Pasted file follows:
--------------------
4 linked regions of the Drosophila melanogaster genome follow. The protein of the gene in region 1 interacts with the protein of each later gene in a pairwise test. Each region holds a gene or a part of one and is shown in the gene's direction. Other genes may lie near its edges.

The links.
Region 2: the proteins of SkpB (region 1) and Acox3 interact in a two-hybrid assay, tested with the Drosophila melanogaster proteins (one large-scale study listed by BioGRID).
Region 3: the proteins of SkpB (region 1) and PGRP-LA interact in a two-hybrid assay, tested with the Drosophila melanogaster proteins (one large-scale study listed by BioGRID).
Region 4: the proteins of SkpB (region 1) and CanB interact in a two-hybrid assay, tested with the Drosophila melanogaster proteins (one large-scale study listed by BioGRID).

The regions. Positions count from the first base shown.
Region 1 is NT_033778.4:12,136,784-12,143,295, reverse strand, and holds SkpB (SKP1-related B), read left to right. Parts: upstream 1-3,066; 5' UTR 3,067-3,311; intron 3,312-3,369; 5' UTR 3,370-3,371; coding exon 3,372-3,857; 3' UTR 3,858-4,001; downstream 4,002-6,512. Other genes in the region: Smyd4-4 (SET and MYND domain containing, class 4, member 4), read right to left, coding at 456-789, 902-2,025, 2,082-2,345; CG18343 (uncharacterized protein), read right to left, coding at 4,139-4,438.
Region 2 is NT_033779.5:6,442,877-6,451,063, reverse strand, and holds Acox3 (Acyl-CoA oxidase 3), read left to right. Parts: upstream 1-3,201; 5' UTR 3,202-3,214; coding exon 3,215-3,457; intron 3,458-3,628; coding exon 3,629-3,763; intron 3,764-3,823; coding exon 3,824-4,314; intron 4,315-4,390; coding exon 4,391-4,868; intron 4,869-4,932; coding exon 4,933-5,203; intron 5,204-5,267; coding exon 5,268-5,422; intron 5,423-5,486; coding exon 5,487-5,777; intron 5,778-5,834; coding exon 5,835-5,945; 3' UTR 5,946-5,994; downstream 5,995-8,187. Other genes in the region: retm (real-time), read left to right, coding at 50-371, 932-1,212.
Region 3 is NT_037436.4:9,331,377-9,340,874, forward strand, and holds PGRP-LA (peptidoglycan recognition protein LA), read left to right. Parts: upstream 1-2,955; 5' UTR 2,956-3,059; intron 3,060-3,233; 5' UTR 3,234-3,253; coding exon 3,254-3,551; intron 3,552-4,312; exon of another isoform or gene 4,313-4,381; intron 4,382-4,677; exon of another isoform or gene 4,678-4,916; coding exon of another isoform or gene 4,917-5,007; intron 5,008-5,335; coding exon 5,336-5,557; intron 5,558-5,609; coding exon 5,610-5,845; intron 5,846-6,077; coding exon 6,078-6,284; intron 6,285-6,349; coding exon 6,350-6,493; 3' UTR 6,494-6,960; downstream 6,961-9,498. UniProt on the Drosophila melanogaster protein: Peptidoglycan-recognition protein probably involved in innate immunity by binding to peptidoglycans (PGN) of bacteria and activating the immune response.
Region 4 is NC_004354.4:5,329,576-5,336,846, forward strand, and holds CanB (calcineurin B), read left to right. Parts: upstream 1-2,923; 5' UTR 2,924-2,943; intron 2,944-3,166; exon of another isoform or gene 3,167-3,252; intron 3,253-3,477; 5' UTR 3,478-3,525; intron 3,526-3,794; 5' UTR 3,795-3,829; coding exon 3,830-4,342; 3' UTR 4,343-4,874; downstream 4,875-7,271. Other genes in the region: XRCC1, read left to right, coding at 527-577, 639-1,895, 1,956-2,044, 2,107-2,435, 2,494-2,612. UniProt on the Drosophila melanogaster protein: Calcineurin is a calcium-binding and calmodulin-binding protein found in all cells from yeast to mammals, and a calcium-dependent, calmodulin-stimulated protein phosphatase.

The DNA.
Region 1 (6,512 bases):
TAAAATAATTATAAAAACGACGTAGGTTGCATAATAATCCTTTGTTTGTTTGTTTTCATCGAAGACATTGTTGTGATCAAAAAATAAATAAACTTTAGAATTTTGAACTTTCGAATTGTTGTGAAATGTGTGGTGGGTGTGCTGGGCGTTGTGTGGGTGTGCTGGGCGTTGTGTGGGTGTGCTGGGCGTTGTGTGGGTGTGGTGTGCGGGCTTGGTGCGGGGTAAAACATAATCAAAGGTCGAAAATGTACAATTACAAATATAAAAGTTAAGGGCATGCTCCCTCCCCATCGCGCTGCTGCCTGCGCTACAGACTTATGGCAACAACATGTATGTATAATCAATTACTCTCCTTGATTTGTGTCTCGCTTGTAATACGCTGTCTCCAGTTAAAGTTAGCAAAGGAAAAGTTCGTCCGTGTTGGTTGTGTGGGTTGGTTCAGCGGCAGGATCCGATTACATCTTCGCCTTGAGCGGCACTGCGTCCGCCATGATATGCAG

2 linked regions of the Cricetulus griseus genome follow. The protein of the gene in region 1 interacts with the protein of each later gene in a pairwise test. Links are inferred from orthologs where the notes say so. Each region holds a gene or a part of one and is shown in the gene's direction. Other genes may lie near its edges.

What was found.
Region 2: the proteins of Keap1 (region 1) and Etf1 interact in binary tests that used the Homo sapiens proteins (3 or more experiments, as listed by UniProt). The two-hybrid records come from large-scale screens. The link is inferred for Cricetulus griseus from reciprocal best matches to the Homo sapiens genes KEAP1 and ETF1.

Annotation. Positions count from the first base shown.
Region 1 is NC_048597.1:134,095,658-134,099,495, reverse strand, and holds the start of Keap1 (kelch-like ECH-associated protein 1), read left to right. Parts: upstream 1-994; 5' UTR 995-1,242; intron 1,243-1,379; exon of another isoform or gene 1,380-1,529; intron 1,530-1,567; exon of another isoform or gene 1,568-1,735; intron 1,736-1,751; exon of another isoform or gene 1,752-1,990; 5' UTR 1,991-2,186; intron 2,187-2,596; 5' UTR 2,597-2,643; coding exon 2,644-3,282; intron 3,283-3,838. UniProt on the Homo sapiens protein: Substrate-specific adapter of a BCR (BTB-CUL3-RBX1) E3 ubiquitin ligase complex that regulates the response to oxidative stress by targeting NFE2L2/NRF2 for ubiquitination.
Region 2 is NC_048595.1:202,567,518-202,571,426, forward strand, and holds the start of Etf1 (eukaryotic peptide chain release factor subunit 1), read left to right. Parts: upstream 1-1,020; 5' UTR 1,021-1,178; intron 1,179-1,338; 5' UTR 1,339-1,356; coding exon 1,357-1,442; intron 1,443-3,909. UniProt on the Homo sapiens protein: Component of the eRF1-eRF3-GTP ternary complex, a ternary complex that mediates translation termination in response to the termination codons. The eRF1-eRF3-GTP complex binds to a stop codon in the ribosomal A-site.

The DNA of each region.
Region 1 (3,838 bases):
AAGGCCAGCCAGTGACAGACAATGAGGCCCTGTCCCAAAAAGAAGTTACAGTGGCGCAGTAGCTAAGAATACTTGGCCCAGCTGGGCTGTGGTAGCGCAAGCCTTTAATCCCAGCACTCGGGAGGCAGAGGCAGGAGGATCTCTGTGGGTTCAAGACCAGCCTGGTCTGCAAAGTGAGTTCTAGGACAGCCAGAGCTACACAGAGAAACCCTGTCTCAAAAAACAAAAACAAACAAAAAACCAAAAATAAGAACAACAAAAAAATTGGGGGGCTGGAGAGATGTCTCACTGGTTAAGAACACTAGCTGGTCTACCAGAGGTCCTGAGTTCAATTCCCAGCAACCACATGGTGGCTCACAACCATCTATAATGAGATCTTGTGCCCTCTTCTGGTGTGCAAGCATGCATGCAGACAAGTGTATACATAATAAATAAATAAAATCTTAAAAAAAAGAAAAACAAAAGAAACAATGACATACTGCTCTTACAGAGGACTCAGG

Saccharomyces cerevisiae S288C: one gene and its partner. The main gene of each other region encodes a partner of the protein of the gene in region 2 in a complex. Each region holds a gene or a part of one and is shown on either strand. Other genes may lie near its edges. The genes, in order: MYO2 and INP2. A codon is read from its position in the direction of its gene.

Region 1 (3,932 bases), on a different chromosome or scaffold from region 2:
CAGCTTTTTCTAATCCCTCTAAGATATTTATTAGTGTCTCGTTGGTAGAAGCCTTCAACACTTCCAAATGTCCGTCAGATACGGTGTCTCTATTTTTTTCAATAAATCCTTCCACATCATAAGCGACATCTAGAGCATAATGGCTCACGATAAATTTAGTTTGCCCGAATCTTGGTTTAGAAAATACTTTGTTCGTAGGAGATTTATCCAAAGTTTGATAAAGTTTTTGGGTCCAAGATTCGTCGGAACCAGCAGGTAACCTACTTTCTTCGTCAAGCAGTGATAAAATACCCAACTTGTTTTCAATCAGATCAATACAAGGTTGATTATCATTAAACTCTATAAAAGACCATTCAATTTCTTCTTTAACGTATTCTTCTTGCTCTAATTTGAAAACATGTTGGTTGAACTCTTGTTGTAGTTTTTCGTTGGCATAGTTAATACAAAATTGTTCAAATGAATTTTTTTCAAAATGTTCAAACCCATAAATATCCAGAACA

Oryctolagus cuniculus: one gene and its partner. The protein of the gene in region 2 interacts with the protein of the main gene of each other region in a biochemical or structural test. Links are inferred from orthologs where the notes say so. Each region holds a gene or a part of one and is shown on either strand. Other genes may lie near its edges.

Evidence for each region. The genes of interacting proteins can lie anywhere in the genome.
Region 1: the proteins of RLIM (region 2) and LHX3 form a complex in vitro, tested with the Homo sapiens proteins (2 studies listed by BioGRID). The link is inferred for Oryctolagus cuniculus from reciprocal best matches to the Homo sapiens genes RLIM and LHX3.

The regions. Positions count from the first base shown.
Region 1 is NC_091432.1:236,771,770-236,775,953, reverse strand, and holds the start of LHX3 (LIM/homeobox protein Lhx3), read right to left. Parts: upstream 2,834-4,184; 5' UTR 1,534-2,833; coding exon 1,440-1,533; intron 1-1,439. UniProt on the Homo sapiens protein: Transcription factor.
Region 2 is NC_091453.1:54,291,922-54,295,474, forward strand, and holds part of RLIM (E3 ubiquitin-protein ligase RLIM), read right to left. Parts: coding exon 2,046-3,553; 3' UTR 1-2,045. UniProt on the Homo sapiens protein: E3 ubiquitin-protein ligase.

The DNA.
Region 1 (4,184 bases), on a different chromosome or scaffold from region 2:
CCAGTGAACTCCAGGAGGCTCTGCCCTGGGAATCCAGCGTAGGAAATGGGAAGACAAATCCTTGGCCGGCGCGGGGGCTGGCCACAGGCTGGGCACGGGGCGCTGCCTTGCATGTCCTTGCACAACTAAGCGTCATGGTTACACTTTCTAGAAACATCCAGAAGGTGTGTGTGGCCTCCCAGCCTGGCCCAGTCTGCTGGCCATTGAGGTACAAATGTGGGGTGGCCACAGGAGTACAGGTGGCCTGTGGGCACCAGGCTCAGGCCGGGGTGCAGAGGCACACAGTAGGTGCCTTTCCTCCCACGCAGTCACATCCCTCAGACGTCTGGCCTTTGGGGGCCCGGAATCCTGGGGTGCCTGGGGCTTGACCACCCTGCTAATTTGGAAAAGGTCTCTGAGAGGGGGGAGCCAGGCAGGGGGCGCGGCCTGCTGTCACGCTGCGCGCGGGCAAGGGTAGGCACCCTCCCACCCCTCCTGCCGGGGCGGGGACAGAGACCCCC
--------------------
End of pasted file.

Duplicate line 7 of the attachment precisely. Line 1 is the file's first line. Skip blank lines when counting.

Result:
Region 1 is NT_033778.4:12,136,784-12,143,295, reverse strand, and holds SkpB (SKP1-related B), read left to right. Parts: upstream 1-3,066; 5' UTR 3,067-3,311; intron 3,312-3,369; 5' UTR 3,370-3,371; coding exon 3,372-3,857; 3' UTR 3,858-4,001; downstream 4,002-6,512. Other genes in the region: Smyd4-4 (SET and MYND domain containing, class 4, member 4), read right to left, coding at 456-789, 902-2,025, 2,082-2,345; CG18343 (uncharacterized protein), read right to left, coding at 4,139-4,438.